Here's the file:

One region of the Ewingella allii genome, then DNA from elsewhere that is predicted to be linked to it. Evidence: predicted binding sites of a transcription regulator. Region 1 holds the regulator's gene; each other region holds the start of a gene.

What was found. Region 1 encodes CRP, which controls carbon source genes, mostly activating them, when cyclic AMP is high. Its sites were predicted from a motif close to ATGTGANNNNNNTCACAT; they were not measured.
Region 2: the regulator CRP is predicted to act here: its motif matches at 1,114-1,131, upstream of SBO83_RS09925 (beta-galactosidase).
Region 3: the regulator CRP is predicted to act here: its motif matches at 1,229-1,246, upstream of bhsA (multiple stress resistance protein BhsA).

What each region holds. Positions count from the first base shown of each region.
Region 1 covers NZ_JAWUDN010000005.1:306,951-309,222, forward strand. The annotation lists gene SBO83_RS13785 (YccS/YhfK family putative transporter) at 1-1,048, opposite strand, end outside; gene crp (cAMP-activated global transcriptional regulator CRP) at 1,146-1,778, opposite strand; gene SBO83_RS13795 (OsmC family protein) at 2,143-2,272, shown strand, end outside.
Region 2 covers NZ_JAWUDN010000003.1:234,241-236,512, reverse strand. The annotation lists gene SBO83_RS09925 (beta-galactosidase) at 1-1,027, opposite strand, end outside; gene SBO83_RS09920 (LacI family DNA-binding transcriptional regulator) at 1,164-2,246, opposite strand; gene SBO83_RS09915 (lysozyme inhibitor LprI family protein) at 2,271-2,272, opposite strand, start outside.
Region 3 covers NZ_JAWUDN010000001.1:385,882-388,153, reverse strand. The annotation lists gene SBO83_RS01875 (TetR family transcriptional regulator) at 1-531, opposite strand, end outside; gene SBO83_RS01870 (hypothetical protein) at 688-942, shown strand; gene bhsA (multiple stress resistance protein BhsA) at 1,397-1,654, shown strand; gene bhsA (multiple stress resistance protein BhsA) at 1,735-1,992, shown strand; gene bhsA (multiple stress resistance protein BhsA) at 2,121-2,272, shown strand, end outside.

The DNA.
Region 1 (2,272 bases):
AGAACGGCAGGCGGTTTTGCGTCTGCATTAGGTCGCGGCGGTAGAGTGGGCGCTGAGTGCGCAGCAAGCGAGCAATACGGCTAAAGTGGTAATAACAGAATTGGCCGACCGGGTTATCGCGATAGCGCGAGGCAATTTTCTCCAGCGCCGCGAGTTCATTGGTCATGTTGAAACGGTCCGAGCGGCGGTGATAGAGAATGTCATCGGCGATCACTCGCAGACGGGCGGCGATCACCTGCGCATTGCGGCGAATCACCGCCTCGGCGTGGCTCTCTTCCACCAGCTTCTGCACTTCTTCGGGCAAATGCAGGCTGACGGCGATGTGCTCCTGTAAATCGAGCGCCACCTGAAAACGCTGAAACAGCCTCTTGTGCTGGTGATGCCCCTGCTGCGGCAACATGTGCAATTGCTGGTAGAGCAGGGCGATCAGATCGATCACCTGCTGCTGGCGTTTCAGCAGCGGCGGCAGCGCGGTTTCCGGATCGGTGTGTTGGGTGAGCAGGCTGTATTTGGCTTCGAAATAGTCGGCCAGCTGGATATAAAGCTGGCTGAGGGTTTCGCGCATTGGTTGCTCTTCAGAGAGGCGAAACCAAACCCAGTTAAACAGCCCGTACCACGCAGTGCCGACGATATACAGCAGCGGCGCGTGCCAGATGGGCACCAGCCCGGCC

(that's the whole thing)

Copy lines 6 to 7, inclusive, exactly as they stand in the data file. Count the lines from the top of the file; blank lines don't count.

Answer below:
Region 1 covers NZ_JAWUDN010000005.1:306,951-309,222, forward strand. The annotation lists gene SBO83_RS13785 (YccS/YhfK family putative transporter) at 1-1,048, opposite strand, end outside; gene crp (cAMP-activated global transcriptional regulator CRP) at 1,146-1,778, opposite strand; gene SBO83_RS13795 (OsmC family protein) at 2,143-2,272, shown strand, end outside.
Region 2 covers NZ_JAWUDN010000003.1:234,241-236,512, reverse strand. The annotation lists gene SBO83_RS09925 (beta-galactosidase) at 1-1,027, opposite strand, end outside; gene SBO83_RS09920 (LacI family DNA-binding transcriptional regulator) at 1,164-2,246, opposite strand; gene SBO83_RS09915 (lysozyme inhibitor LprI family protein) at 2,271-2,272, opposite strand, start outside.